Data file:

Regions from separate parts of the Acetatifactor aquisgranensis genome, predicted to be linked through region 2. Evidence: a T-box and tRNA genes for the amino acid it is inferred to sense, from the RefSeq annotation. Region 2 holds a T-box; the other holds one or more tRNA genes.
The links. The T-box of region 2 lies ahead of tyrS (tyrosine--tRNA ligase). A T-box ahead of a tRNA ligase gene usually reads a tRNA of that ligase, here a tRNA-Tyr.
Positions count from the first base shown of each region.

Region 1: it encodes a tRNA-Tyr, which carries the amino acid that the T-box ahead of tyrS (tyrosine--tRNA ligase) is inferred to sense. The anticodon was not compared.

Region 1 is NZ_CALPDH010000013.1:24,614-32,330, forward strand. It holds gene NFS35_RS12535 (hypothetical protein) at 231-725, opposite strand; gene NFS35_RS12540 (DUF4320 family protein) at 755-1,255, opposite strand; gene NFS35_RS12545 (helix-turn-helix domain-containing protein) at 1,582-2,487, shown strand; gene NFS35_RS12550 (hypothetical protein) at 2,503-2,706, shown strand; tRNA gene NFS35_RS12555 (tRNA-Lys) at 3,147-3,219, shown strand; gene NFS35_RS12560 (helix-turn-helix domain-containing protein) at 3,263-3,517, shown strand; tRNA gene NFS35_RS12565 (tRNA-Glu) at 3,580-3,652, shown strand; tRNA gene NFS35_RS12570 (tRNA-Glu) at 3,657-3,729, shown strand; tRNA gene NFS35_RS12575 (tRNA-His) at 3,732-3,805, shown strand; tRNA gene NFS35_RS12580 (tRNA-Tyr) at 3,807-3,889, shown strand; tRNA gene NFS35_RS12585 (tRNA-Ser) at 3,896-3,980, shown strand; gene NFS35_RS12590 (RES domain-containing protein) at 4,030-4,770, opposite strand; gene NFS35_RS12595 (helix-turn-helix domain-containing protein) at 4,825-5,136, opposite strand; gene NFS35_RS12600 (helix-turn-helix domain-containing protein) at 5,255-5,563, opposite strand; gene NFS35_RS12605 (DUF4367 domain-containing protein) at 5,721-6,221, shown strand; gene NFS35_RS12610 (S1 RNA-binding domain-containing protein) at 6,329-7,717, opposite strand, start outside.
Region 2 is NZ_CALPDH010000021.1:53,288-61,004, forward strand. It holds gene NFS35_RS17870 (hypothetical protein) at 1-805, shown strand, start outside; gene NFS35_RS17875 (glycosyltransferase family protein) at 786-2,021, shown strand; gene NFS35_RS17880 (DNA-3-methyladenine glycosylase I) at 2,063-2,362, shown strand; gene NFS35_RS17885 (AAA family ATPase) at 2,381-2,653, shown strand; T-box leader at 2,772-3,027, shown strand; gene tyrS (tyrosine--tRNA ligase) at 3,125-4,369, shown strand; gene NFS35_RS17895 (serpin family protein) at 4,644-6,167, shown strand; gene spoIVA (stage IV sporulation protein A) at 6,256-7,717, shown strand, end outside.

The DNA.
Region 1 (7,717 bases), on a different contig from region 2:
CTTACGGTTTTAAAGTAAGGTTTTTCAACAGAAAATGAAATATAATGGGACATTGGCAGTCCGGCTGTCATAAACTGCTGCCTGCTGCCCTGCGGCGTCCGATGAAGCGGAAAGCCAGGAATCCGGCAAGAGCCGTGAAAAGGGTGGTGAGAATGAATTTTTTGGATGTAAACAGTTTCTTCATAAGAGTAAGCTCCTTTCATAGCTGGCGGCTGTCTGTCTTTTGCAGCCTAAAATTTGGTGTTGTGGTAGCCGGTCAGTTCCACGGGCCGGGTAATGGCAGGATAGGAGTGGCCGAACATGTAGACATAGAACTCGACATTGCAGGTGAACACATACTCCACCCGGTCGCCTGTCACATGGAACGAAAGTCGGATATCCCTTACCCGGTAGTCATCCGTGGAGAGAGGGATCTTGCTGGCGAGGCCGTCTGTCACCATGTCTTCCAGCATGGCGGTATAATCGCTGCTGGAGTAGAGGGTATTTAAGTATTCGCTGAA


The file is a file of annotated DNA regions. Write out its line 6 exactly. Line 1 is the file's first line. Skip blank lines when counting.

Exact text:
Region 2 is NZ_CALPDH010000021.1:53,288-61,004, forward strand. It holds gene NFS35_RS17870 (hypothetical protein) at 1-805, shown strand, start outside; gene NFS35_RS17875 (glycosyltransferase family protein) at 786-2,021, shown strand; gene NFS35_RS17880 (DNA-3-methyladenine glycosylase I) at 2,063-2,362, shown strand; gene NFS35_RS17885 (AAA family ATPase) at 2,381-2,653, shown strand; T-box leader at 2,772-3,027, shown strand; gene tyrS (tyrosine--tRNA ligase) at 3,125-4,369, shown strand; gene NFS35_RS17895 (serpin family protein) at 4,644-6,167, shown strand; gene spoIVA (stage IV sporulation protein A) at 6,256-7,717, shown strand, end outside.